• donbacon says:

              If the lawyers in Pakistan, collectively, found their voice, at least once, then American lawyers look to be suffering from a most curious loss of the ability to speak – at least about certain things.

              Humanitarian v. Holder
              June 21, 2010
              JUSTICE BREYER, with whom JUSTICES GINSBURG and SOTOMAYOR join, dissenting.

              Like the Court, and substantially for the reasons it gives, I do not think this statute is unconstitutionally vague. But I cannot agree with the Court’s conclusion that the Constitution permits the Government to prosecute the plaintiffs criminally for engaging in coordinated teaching and advocacy furthering the designated organizations’ lawful political objectives. In my view, the Government has not met its burden of showing that an interpretation of the statute that would prohibit this speech- and association-related activity serves the Government’s compelling interest in combating terrorism.


              WASHINGTON, June 16, 2009 — Judge Sonia Sotomayor expressed skepticism in March 2003 about the expanded government surveillance powers in the USA Patriot Act, citing what she referred to as its broader authority “to impose nationwide wiretaps with little judicial supervision” and to monitor Internet use in search of terrorists.

              “Whether and how these statutes will be challenged in court is difficult to discern, but suffice it to say that traditional Fourth Amendment law does not permit searches and seizures without particularized suspicions of illegality,” Judge Sotomayor told law students in a guest lecture at the Indiana University law school in Indianapolis six years ago.

              • DWBartoo says:

                I appreciate those links, donbacon, yet wonder how many people, including attorneys, have seen them and why these clear and important doubts and questions are not ballyhooed across the land?

                Supreme “doubts” ought to have at least some “shelf-life” before the “sell by” dates inches past.

                The overall silence, on the part of the majority of the legal “establishment”, remains, as yet, deafening.


                • JamesJoyce says:

                  The overall silence, on the part of the majority of the legal “establishment”, remains, as yet, deafening.

                  Like Silent Germans…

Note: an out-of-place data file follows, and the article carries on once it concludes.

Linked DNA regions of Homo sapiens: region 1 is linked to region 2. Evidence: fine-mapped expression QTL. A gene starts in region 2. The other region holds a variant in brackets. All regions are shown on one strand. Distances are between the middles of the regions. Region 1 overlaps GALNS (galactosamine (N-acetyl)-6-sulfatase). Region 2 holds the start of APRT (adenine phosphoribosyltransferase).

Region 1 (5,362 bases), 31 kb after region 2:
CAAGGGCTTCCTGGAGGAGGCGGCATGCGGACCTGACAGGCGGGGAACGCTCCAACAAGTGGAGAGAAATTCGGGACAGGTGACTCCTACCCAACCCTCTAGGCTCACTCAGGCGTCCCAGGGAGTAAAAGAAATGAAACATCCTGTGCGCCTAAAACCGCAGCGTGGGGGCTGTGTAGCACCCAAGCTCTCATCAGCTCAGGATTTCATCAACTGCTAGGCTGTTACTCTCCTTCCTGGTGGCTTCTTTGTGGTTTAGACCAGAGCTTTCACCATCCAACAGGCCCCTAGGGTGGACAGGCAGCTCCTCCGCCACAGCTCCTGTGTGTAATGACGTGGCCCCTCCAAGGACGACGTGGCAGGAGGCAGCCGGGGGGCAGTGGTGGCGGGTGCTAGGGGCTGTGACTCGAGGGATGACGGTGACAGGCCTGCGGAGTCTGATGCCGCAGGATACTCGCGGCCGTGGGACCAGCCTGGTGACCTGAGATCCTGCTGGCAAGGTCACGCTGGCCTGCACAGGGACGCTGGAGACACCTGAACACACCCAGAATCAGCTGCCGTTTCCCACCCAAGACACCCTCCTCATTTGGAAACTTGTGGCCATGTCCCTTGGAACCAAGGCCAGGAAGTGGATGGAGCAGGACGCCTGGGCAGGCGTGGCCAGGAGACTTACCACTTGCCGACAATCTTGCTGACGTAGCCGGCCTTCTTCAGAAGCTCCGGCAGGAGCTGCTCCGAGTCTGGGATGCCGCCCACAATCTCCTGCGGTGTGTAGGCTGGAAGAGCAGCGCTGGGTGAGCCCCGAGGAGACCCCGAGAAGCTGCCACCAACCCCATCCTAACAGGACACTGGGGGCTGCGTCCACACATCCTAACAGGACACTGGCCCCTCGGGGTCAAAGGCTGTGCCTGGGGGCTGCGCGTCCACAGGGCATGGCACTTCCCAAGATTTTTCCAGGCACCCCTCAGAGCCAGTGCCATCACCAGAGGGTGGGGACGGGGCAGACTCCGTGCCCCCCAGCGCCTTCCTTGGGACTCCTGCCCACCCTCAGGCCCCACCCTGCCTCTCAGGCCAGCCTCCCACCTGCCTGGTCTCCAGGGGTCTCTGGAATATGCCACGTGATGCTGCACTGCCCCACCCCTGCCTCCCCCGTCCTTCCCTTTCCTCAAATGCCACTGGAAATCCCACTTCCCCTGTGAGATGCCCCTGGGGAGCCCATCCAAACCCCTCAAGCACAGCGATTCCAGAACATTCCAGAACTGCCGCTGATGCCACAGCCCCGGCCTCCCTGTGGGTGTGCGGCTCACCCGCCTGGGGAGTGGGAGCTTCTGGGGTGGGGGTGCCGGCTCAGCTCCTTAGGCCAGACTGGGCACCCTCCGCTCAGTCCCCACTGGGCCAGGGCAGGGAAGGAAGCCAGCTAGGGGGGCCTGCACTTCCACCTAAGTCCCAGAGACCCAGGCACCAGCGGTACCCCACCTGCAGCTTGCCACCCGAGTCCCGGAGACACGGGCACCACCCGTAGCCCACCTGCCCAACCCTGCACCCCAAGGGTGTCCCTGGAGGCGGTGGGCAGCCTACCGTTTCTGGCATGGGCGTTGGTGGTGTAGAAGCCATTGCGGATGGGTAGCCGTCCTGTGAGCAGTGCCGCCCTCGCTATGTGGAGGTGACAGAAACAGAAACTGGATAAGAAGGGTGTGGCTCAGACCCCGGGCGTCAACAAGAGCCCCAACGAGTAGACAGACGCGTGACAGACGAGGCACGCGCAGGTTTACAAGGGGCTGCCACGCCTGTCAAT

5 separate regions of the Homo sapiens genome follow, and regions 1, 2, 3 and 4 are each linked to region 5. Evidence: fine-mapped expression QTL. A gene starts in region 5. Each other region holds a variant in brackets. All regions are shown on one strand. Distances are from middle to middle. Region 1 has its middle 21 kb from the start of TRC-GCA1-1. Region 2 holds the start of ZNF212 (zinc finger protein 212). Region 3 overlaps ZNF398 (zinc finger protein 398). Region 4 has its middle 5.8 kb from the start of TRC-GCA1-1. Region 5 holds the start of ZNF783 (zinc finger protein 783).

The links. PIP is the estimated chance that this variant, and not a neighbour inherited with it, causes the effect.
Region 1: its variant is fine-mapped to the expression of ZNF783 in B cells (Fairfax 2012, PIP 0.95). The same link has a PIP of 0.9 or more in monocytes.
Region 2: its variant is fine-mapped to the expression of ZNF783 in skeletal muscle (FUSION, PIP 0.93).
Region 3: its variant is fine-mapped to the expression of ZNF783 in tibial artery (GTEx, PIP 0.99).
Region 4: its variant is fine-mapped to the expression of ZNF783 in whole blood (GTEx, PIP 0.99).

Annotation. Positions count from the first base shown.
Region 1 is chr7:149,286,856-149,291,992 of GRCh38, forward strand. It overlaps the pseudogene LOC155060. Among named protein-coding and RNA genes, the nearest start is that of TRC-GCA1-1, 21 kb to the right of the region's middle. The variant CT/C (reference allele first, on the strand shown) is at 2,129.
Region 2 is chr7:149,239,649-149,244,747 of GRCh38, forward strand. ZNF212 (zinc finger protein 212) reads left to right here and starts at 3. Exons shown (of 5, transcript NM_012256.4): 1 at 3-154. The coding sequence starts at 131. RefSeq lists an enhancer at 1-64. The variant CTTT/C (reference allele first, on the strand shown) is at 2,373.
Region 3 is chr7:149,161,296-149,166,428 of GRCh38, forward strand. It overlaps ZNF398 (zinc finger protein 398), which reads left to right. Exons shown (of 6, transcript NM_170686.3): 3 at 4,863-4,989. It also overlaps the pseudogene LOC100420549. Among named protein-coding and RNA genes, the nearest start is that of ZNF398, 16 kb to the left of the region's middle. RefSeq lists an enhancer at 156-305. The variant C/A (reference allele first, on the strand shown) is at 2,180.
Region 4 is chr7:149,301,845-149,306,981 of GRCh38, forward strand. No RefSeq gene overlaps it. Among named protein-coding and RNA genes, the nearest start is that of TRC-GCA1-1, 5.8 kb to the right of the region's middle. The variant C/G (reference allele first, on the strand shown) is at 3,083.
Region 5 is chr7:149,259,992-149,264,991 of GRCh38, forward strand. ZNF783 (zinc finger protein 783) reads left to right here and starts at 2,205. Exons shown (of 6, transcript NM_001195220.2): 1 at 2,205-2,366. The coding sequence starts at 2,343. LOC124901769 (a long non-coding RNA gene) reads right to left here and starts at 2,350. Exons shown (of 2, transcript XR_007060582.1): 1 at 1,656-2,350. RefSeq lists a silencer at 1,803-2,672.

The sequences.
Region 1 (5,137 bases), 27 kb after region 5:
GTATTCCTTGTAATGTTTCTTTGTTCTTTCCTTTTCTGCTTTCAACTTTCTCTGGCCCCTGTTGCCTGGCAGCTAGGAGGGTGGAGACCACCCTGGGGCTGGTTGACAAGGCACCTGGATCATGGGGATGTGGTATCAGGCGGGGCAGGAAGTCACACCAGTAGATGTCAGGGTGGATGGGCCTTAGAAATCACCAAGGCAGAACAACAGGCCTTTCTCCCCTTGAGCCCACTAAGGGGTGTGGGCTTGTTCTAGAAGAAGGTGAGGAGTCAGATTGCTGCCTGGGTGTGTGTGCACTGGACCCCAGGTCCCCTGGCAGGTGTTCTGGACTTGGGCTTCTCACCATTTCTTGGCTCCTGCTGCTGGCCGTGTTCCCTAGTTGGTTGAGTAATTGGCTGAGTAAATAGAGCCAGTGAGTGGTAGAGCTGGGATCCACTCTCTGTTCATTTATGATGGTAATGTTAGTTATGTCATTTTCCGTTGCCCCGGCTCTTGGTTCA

• spanishinquisition says:

      That’s one way to keep Stern in line so that he gives Obama exactly what he wants on the Catfood Commission.

  4. tjbs says:

    Terrorism is the 21st century Mc Cartyism.

    Same methods same results, guilt by association.

    This is suppression of free expression with an Through the Looking Glass court system.

    You can’t see the evidence, call rebuttal witnesses held by your accusers or be represented by an attorney without their clearance.
    Nifty system.

    On top of all that we pay private HS clowns in Pa to homeland secure us over and above the State police. And what threats did they uncover resulting in interruption of a plot, none but they sure did spy on the anti war protests and each protest I’ve been at has been heavily filmed by the authorities.

  5. Frank33 says:

    Kagan also protected the Saudi spymasters who financed the 9-11 attacks. Families of 9-11 victims tried to hold Saudi Arabia accountable, and reveal its involvement in 9-11. Kagan defended the Oil Sheiks and prevented justice for the victims and survivors of 9-11. The deaths of 3000 people are a justification for wars but the murderers are protected by the traitor Kagan.

    Yesterday it was revealed that at least $130,000 was transferred to the hijackers by sources not yet unidentified. I am guessing Saudi Arabia and Pakistan.

    Kagan is at war with the citizens, or should I say the citizen-slaves of the USA. Obama’s wars violate international law but supporting peace is now a crime according to Obama’s shill. Just the same as Vietnam. Bringing The War Home.

  6. donbacon says:

    The basic problem is the endless war. The Supremes, I believe, have never interfered with the Executive prerogatives to conduct a war. The war on terror, the war on drugs — all’s fair.

    The Supremes have also refused to consider appeals that the Congress has unconstitutionally transferred its war powers to the Executive, specifically with the War Powers Act and the AUMF.

    The Supremes have a reverence for executive privilege, particularly in wartime.

    James Madison warned about the general problem of wars:

    Of all the enemies to public liberty war is, perhaps, the most to be dreaded, because it comprises and develops the germ of every other. War is the parent of armies; from these proceed debts and taxes; and armies, and debts, and taxes are the known instruments for bringing the many under the domination of the few.